Reviews of proposals submitted to NSF are solicited from peers with expertise in the substantive area of the proposed research or education project. These reviewers are selected by Program Officers charged with the oversight of the review process. NSF invites the proposer to suggest, at the time of submission, the names of appropriate or inappropriate reviewers. Care is taken to ensure that reviewers have no conflicts with the proposer. Special efforts are made to recruit reviewers from non-academic institutions, minority-serving institutions, or adjacent disciplines to that principally addressed in the proposal.

The National Science Board approved revised criteria for evaluating proposals at its meeting on March 28, 1997 (NSB 97-72). All NSF proposals are evaluated through use of the two merit review criteria. In some instances, however, NSF will employ additional criteria as required to highlight the specific objectives of certain programs and activities.

On July 8, 2002, the NSF Director issued Important Notice 127, Implementation of new Grant Proposal Guide Requirements Related to the Broader Impacts Criterion. This Important Notice reinforces the importance of addressing both criteria in the preparation and review of all proposals submitted to NSF. NSF continues to strengthen its internal processes to ensure that both of the merit review criteria are addressed when making funding decisions.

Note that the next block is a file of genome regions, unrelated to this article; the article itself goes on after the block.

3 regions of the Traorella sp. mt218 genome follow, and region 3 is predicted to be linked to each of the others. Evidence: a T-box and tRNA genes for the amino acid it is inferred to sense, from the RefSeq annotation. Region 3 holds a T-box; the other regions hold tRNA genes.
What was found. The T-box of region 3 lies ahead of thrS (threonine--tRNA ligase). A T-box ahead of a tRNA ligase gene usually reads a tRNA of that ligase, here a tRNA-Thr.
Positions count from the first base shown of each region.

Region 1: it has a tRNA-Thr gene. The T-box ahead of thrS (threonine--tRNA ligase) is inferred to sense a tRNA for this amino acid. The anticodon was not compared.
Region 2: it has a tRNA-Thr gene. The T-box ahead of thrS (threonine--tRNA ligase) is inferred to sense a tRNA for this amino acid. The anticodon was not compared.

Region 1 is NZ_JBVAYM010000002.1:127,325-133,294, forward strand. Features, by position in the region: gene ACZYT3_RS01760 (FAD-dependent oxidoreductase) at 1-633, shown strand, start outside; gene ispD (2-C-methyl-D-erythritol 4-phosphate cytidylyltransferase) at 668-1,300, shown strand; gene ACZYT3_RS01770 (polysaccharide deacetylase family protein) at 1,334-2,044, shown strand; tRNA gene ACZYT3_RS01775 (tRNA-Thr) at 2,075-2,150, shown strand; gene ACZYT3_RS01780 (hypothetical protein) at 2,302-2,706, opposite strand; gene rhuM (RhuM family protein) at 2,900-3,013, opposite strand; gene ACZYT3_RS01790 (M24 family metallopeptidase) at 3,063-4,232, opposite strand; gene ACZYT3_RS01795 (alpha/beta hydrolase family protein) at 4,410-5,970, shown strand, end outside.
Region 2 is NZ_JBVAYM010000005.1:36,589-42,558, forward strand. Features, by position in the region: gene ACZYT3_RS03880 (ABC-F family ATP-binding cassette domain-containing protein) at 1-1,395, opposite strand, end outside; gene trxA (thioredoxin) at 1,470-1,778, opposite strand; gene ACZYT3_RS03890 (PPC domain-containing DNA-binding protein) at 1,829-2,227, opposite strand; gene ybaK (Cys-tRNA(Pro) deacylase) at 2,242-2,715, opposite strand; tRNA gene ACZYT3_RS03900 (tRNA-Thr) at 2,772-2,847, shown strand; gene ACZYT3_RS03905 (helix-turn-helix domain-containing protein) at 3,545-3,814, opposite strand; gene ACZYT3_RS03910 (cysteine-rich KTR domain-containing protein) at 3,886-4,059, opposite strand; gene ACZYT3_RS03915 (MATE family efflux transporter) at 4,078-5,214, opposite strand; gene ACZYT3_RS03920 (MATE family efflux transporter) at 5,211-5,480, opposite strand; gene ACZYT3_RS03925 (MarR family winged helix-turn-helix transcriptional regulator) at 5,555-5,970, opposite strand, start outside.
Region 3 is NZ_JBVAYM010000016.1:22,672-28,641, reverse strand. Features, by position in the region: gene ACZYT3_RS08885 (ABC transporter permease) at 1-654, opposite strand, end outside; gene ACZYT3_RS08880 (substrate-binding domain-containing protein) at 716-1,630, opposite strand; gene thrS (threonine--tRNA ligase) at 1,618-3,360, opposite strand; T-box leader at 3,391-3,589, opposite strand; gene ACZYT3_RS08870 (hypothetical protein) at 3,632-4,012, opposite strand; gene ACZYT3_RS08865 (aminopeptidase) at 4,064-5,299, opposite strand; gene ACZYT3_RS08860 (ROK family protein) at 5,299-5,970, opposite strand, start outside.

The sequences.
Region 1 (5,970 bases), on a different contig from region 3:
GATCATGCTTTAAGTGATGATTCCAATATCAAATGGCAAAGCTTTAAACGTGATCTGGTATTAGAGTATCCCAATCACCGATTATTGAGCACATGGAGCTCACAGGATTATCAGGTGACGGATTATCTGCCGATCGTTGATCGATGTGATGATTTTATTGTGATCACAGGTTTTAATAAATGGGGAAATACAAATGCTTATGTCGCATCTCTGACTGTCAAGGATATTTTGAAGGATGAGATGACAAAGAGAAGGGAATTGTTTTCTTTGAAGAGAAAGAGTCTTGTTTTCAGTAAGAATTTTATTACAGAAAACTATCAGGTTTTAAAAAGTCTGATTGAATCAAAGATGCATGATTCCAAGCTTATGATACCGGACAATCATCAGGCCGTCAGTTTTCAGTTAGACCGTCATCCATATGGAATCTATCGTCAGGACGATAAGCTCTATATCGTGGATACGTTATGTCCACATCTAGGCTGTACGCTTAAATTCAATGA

In an effort to increase compliance with these requirements, the January 2002 issuance of the GPG incorporated revised proposal preparation guidelines relating to the development of the Project Summary and Project Description. Chapter II of the GPG specifies that Principal Investigators (PIs) must address both merit review criteria in separate statements within the one-page Project Summary. This chapter also reiterates that broader impacts resulting from the proposed project must be addressed in the Project Description and described as an integral part of the narrative.

Effective October 1, 2002, NSF will return without review proposals that do not separately address both merit review criteria within the Project Summary. It is believed that these changes to NSF proposal preparation and processing guidelines will more clearly articulate the importance of broader impacts to NSF-funded projects.

The two National Science Board approved merit review criteria are listed below (see the Grant Proposal Guide Chapter III.A for further information). The criteria include considerations that help define them. These considerations are suggestions and not all will apply to any given proposal. While proposers must address both merit review criteria, reviewers will be asked to address only those considerations that are relevant to the proposal being considered and for which he/she is qualified to make judgments.